Yesterday’s fine-tuning of the federal cabinet by Prime Minister Stephen Harper had some welcome news and one serious disappointment. I’m pleased that former Global TV anchor Peter Kent got a promotion from minister of state for foreign affairs to the full cabinet post as environment minister. To be sure, his obvious communication skills will be well tested in this portfolio.
Diane Ablonczy, Calgary-Nose Hill MP, received only a minor boost to minister of state for the Americas—the post vacated by Kent. Isn’t it time Ablonczy stopped being punished for her decision to provide funding for the 2009 Toronto Pride Week Festival? I believe she deserves a more senior position at the cabinet table, she’s earned it. Nice to see, though, that she’s still in the picture, so to speak. Other good news was Ted Menzies, MP for Macleod in Alberta, being appointed to a cabinet-level post, minister of state for finance. This is a nice step up for Menzies from his former position as a parliamentary secretary. I like the way Menzies handles himself on TV when he’s trotted out to defend the Conservative’s party line.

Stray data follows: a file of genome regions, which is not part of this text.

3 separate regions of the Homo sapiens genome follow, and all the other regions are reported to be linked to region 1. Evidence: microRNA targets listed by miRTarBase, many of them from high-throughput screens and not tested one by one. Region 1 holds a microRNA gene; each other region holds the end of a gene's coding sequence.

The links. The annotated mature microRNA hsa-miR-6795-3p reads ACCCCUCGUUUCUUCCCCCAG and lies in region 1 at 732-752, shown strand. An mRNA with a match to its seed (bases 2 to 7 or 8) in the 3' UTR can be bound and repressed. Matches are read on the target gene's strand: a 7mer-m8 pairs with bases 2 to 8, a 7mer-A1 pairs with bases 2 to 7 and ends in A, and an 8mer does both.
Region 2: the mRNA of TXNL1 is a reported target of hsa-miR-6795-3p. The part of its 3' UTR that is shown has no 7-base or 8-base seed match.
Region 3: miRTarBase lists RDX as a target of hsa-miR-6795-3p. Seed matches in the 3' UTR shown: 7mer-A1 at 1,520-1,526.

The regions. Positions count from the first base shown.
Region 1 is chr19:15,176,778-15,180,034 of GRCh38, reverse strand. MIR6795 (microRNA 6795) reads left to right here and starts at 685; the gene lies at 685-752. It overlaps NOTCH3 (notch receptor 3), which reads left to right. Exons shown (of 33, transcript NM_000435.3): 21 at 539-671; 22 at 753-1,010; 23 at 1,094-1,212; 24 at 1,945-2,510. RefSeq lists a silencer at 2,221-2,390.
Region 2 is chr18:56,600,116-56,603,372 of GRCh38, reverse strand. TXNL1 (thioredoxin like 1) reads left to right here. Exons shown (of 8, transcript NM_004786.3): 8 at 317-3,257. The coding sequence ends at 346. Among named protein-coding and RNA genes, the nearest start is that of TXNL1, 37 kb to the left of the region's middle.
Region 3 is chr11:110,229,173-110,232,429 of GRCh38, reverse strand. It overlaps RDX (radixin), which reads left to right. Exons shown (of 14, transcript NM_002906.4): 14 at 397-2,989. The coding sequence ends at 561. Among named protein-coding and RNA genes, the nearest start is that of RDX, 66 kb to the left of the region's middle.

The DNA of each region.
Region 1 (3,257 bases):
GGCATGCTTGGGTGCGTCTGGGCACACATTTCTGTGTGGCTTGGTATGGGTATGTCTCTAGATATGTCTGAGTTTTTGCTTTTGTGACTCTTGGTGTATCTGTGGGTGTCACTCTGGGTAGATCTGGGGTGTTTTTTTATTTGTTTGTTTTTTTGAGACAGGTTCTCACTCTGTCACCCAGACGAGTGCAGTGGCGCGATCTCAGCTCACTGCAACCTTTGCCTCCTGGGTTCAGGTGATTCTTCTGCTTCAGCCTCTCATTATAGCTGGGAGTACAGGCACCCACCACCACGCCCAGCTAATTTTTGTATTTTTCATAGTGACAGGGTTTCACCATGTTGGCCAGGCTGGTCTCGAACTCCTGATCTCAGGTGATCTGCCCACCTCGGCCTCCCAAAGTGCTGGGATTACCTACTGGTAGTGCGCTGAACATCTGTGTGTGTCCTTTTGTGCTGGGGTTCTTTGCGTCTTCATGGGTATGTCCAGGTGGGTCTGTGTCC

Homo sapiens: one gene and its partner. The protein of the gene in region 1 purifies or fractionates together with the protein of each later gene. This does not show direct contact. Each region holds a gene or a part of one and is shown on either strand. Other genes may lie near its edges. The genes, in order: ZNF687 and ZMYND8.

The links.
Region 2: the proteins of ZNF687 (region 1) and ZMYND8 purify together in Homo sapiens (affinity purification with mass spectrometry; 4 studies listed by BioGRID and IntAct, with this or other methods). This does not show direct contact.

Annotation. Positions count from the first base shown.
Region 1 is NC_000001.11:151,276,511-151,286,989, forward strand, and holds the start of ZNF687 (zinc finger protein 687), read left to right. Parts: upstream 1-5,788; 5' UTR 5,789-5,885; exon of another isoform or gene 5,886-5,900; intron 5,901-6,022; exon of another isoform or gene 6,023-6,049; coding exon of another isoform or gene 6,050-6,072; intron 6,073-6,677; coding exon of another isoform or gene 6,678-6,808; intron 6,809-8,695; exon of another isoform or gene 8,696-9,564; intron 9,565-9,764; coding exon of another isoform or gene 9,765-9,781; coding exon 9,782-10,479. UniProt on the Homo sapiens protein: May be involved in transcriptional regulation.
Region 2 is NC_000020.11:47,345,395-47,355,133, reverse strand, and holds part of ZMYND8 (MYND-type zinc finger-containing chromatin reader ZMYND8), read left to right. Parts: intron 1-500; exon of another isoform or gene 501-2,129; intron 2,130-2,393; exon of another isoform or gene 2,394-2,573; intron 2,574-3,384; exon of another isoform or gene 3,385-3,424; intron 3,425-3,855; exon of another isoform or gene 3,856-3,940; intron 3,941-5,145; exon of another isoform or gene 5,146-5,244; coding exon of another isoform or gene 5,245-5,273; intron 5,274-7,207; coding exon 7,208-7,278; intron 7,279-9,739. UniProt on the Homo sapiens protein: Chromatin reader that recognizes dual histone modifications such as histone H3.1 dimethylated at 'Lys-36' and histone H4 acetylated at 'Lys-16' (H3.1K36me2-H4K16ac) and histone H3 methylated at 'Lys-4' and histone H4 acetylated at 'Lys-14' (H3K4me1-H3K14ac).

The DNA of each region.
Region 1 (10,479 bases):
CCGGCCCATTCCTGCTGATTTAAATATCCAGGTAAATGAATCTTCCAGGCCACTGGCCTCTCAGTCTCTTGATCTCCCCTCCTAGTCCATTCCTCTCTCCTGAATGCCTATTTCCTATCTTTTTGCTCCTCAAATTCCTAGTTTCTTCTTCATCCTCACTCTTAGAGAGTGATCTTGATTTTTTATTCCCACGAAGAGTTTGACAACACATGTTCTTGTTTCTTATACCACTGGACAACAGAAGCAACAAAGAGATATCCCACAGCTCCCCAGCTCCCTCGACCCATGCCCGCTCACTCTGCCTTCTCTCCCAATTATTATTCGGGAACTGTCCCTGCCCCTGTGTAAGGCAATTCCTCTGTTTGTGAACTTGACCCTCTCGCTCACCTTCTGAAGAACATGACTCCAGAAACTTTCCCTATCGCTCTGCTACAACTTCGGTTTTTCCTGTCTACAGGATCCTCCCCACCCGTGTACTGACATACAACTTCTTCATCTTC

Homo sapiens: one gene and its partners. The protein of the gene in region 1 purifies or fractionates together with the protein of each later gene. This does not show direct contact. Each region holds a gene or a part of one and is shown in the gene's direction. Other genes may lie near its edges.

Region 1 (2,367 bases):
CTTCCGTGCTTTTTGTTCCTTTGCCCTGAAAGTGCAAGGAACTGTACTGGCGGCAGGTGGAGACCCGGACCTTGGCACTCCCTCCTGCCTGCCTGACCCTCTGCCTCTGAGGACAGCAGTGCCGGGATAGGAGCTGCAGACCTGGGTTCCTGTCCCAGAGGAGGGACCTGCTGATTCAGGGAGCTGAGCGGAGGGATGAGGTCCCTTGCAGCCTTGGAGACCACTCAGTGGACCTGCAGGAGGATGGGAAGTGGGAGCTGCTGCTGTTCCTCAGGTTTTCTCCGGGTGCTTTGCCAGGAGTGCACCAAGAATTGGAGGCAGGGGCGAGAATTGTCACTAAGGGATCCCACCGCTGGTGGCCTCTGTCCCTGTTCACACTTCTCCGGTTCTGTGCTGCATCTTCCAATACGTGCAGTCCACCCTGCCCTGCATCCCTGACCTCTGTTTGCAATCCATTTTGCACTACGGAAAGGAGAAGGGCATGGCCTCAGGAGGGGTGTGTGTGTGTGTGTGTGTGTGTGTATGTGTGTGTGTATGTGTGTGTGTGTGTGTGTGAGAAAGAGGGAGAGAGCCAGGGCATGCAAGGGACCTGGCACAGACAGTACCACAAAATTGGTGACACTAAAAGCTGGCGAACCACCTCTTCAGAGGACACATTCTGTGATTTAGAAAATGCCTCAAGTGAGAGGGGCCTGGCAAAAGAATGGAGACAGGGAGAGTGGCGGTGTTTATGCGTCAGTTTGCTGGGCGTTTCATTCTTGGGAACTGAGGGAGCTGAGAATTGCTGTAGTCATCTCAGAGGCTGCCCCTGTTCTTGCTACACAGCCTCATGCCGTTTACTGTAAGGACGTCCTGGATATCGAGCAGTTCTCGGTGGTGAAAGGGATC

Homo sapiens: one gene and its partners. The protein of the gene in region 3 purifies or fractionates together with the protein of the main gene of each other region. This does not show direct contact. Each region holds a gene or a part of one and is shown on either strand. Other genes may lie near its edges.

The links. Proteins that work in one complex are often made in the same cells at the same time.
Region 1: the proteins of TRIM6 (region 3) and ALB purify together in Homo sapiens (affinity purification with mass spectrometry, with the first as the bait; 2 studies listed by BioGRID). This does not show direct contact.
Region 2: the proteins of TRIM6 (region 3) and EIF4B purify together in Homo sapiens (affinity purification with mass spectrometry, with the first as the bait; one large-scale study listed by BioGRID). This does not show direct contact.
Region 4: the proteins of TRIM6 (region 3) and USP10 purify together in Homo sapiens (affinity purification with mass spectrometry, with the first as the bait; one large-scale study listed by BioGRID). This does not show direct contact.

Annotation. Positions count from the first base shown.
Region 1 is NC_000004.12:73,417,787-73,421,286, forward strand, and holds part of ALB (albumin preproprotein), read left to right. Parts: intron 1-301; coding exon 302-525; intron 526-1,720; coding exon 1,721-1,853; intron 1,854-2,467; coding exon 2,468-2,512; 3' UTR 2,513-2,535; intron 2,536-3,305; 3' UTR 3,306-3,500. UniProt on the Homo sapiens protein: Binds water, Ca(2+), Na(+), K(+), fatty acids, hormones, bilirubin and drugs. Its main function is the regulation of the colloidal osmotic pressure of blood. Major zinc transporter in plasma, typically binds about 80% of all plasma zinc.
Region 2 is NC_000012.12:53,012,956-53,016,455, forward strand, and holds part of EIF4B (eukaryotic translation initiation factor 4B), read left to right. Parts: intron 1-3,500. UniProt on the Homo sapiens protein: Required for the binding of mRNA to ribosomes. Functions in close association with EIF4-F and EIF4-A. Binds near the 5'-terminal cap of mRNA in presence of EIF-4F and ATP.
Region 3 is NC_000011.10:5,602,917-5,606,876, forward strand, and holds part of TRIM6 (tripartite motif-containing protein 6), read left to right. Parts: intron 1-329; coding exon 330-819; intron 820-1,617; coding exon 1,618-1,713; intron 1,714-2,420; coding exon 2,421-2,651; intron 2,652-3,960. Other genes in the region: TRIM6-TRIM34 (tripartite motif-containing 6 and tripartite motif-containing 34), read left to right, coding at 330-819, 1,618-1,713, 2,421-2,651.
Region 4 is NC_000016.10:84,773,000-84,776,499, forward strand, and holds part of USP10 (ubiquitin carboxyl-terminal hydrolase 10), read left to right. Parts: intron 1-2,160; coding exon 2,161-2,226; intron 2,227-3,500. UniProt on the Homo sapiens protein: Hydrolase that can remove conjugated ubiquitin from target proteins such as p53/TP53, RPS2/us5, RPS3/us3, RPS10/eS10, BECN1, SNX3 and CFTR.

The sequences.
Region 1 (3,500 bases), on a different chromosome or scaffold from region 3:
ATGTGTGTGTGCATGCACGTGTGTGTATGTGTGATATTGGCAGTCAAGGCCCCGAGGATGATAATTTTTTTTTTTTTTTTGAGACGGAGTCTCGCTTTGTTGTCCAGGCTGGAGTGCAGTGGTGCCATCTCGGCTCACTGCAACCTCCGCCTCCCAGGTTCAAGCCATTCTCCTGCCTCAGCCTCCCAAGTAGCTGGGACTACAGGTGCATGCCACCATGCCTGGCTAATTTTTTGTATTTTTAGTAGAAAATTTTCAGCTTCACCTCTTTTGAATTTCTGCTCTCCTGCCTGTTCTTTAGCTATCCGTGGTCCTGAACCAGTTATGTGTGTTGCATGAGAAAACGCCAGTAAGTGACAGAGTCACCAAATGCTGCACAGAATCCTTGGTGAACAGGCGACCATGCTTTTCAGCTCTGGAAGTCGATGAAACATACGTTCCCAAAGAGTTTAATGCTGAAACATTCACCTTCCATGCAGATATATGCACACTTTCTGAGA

The one sour note was the appointment of newly elected MP for Vaughan, Julian Fantino, to minister of state for seniors. It is too early to assess Fantino’s parliamentary abilities and a cabinet post of any kind seems premature. This shows the disdain in which our prime minister seems to hold seniors, an increasingly important group that tends to favour conservatism, but, apparently, not one the Tories think they need to woo.
Fantino’s inept performance as Ontario Provincial Police Commissioner during the illegal occupation at Caledonia remains a stain on his public record, and one that should have precluded any position higher than parliamentary secretary for, at least, a couple of years while he proves himself worthy of a seat at the cabinet table.
If Julian Fantino represents seniors as poorly as he enforced the law in Caledonia, I pity us all.